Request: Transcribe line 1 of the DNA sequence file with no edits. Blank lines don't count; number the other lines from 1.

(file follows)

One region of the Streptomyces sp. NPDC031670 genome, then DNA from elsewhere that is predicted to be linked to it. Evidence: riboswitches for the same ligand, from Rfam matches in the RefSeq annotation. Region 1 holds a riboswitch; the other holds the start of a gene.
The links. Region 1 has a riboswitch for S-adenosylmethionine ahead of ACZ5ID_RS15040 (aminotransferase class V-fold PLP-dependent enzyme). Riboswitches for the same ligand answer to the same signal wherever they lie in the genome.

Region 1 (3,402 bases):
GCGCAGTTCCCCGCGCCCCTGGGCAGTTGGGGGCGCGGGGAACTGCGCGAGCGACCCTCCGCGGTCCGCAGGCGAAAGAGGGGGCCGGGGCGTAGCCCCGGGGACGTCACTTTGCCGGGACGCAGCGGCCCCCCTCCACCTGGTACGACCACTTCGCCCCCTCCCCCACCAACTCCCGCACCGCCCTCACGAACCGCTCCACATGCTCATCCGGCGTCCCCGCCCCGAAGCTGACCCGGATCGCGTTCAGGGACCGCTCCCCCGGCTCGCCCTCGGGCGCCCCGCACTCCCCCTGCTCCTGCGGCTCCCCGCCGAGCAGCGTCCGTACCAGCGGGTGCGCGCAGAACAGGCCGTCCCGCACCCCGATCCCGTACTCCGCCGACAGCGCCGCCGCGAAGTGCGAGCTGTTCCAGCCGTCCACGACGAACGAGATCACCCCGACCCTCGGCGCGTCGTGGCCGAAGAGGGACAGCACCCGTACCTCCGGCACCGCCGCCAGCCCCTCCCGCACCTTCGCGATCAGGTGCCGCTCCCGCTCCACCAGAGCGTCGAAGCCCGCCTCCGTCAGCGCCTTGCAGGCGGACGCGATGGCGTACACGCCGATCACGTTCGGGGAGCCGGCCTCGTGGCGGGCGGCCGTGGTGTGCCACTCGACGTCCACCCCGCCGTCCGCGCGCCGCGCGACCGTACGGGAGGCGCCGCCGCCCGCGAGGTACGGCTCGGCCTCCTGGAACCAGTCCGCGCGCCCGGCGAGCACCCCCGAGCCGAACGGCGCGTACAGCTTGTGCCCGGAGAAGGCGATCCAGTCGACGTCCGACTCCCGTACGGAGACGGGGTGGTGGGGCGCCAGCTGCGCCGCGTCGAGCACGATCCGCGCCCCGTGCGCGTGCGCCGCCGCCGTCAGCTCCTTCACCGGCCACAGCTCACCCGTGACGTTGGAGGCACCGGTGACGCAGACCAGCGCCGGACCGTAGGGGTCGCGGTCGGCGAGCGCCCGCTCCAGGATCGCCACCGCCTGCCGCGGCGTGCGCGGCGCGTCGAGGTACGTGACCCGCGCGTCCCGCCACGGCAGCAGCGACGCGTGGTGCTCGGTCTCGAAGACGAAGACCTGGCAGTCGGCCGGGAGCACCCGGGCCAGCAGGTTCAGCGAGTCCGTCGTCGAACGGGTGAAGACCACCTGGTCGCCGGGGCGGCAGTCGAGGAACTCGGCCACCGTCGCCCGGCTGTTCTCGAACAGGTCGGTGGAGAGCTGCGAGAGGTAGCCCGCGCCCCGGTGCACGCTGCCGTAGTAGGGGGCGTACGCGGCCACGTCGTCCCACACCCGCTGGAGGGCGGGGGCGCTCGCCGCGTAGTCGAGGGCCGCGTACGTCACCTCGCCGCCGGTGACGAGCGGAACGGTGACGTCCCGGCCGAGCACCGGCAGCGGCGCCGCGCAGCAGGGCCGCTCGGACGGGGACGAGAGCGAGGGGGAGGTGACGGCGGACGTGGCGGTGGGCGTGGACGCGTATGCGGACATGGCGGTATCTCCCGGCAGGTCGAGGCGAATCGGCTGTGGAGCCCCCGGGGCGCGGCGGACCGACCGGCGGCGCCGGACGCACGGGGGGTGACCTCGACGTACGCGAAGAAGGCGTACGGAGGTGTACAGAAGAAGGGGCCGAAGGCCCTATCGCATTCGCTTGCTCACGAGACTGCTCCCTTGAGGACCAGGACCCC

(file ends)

One region of the Streptomyces sp. NPDC031670 genome, then DNA from elsewhere that is predicted to be linked to it. Evidence: riboswitches for the same ligand, from Rfam matches in the RefSeq annotation. Region 1 holds a riboswitch; the other holds the start of a gene.